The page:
of the critical areas, the gear should be lubricated more often than the bearing. Small amounts
of the lubricant should be applied to the point of mesh between the gear and the pinion.
Slow rotating, intermittently used gears should be re-greased every eight hours, more often
for moderate to fast rotating or continuous operating gears. The gear should be rotated while
lubricating for even distribution.

In the next section under the heading Maintenance and subheading General Maintenance, the
publication states:

Periodically perform a visual inspection at a minimum of every six months. Inspect the
seals to ensure they are properly inserted into their grooves and that they are wholly intact and
preventing contaminants from entering the bearing.
Bolts should be checked periodically to ensure proper pre-tension. Improperly pre-
tensioned bolts can fail, causing damage to the equipment and/or harm to human life.

The lubricants recommended, Mobilux EP Grease, Gulfcrown EP Grease, and Alvania EP Grease.
Mobilux EP Grease is available in NLGI numbers 000, 00, 0, 1, 2, & 3. Gulfcrown EP Grease is
available in NLGI numbers: 00, 0, 1, 2, & 3 while Shell Alvania EP is available in NLGI numbers
1 & 2.

The Mobilux EP Grease NLGI numbers 00, 0, 1, 2, &3 have a viscosity rating of 160 cSt @ 40
o
C.
Mobilux EP 460 is NLGI number 2 has a viscosity rating of 460 cSt @ 40
o
C. Mobilux EP 023 is
NLGI number 000 has a viscosity rating of 320 cSt @ 40
o
C.

Gulfcrown EP 00, 0, 1, No. 2, & No.3 have a viscosity rating of 180 cSt @ 40
o
C.

The Shell Alvania EP Grease, NLGI 1 & 2 have ISO Viscosity Grade 150 or a viscosity rating of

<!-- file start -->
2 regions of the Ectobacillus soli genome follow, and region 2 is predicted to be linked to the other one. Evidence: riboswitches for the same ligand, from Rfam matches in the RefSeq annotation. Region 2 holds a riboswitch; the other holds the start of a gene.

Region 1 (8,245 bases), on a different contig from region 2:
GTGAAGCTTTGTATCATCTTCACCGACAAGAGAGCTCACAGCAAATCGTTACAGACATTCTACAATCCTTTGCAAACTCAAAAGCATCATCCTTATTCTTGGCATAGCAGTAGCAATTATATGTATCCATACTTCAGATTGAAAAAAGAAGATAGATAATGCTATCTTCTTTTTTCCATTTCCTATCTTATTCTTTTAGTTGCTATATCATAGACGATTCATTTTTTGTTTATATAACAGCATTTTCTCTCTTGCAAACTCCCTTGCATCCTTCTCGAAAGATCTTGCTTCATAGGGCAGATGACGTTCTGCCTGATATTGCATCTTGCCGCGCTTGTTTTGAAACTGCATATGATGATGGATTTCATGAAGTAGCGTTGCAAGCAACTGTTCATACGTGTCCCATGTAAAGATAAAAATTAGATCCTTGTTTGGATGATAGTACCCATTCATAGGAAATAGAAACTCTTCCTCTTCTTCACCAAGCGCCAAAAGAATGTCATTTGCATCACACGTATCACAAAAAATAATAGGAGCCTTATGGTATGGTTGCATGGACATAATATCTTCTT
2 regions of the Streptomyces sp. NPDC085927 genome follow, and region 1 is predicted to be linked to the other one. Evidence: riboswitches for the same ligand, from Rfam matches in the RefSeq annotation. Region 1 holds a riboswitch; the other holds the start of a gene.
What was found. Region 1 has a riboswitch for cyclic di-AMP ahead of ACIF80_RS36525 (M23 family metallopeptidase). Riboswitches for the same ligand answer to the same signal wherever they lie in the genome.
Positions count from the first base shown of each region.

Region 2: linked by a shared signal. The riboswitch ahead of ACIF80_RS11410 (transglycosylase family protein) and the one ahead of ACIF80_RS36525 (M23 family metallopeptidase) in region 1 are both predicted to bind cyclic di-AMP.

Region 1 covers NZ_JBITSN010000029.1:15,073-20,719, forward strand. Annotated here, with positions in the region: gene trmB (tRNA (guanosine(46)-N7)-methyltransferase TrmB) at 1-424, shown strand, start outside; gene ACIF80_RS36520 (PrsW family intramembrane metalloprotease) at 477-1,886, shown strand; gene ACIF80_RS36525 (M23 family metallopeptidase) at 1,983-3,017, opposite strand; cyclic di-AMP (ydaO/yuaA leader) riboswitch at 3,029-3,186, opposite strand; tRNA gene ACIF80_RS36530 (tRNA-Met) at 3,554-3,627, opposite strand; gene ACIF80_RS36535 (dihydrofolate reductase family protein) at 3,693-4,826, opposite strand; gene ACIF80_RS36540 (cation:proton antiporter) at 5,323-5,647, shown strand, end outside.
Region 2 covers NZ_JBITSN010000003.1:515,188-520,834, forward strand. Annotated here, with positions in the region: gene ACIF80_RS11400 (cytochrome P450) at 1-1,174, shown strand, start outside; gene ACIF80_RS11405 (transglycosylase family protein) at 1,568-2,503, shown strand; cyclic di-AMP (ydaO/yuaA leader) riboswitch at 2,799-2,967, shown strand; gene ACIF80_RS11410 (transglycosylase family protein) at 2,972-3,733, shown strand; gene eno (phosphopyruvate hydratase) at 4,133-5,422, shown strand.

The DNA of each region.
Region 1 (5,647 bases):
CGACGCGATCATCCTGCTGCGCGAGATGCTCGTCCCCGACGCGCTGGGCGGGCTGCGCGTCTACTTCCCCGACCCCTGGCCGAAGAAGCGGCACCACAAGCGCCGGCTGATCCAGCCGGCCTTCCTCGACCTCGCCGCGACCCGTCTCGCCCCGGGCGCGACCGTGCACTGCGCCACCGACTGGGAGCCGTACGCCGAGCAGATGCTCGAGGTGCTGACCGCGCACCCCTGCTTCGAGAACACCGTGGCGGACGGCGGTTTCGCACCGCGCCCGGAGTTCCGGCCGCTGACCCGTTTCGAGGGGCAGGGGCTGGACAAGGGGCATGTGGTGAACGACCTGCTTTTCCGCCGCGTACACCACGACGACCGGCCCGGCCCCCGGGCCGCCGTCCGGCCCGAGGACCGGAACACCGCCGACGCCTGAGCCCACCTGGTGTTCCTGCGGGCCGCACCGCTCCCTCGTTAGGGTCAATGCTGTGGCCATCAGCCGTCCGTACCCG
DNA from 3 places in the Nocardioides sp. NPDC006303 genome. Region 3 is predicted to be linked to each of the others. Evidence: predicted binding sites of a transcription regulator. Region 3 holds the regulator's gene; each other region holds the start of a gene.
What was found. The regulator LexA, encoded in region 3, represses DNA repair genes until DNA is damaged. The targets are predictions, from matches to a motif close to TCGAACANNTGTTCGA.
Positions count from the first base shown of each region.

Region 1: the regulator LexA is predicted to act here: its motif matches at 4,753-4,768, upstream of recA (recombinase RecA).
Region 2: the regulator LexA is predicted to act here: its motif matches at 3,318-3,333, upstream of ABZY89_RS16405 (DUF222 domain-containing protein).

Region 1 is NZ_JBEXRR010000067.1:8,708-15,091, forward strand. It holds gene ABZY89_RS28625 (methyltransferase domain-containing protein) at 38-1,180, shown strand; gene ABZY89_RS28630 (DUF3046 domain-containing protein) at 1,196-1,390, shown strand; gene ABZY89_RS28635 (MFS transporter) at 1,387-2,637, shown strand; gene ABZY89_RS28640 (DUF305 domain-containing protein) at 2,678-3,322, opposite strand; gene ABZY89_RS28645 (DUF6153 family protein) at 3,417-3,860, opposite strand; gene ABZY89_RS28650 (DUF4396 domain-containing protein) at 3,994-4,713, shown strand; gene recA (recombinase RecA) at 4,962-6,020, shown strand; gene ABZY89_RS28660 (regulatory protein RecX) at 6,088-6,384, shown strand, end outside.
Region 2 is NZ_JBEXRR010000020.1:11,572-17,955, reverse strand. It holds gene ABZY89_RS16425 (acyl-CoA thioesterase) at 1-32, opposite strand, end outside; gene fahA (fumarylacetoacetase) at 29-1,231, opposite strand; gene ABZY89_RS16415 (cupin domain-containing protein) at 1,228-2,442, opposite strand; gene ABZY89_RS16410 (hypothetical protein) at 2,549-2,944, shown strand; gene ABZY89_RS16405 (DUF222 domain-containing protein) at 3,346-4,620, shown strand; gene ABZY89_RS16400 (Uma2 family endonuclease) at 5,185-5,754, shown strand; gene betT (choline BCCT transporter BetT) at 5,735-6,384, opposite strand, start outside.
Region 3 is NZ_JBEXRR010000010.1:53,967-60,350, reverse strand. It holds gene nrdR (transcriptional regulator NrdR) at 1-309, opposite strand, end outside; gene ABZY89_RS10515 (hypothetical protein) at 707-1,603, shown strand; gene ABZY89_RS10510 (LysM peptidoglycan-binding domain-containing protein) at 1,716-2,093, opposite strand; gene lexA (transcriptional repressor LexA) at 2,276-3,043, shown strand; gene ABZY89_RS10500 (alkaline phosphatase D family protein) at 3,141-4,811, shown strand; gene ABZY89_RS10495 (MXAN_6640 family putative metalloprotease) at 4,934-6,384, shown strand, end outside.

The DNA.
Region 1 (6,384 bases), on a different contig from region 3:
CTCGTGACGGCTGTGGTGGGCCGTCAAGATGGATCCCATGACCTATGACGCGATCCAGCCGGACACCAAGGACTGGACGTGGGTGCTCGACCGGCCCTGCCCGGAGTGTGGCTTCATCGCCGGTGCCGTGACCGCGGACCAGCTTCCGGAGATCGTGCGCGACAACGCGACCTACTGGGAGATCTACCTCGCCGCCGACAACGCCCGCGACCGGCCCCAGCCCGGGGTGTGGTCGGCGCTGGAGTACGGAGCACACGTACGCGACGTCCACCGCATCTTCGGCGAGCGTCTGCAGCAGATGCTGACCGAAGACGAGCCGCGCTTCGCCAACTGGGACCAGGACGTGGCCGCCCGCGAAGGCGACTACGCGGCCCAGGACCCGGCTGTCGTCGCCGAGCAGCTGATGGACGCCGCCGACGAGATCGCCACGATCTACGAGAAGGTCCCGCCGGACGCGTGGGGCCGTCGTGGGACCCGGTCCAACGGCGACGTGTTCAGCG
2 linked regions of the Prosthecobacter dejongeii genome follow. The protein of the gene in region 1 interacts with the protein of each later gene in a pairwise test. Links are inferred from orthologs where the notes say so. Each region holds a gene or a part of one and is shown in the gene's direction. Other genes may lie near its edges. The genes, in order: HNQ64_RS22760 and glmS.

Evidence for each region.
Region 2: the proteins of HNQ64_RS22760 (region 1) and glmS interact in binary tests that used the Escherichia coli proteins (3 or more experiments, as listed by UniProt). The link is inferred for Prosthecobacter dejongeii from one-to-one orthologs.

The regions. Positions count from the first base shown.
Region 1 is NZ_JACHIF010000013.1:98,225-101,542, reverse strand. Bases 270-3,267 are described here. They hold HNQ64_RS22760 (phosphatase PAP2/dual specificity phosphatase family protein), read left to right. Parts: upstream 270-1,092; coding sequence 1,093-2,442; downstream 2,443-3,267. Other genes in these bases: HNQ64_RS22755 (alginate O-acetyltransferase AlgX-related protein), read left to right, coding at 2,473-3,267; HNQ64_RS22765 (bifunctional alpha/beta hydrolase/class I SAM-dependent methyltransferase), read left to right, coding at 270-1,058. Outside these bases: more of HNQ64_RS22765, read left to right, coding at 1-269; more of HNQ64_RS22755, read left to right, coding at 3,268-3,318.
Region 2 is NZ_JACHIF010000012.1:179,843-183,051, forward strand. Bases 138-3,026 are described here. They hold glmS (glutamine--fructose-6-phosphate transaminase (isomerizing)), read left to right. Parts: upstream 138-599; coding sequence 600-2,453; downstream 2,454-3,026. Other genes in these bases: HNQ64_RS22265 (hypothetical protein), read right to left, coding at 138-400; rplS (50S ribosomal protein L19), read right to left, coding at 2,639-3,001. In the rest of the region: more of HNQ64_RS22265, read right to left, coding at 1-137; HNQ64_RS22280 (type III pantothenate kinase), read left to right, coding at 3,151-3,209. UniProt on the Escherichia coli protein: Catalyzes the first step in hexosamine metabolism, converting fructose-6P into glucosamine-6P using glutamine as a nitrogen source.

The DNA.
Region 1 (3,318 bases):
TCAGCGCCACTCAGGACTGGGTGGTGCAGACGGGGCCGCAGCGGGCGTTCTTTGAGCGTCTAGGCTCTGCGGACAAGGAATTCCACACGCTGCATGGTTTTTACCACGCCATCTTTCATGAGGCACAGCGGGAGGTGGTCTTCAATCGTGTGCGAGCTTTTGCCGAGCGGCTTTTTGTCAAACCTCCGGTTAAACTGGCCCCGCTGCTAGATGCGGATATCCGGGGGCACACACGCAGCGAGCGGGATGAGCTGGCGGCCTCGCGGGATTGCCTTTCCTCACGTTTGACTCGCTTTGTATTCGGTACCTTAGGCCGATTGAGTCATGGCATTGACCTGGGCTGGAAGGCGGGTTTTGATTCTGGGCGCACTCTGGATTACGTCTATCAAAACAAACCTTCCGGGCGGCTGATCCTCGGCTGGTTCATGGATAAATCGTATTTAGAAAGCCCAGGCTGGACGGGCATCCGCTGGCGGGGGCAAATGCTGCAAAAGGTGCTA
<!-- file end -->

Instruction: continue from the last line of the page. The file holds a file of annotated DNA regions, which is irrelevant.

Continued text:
150 cSt @ 40
o
C.

At normal clarifier operating speeds the lubricating oils in all of these greases fall short of the
viscosity necessary to provide sufficient elastohydrodynamic film thickness, See Rolling Bearing
Lubrication
(4)
page 4 and page 12, to separate the surfaces of the bearing rolling elements and the
raceways or the gear and pinion teeth in mesh with the possible exception of Mobilux EP 460.
However, Moblilux EP 460 is an NLGI No. 2 grease it is not likely the thickener will flow
significantly and will not provide sufficient oil to the surfaces in contact. This function is better
performed by an oil bath in which the oil viscosity can be chosen to have a value ranging as high
as 800 cSt @ 40
o
C for summer service and as low as 150 cSt @ 40
o
C for winter conditions.

Rotek, another supplier of slewing ring bearings, in their 1978 publication BEARING STORAGE,
INSTALLATION, AND LUBRICATION
(5)
under the heading LUBRICATION states:

Periodic lubrication is necessary to insure long life and proper performance. The required
frequency of lubrication varies with the type of equipment and the amount of usage. Some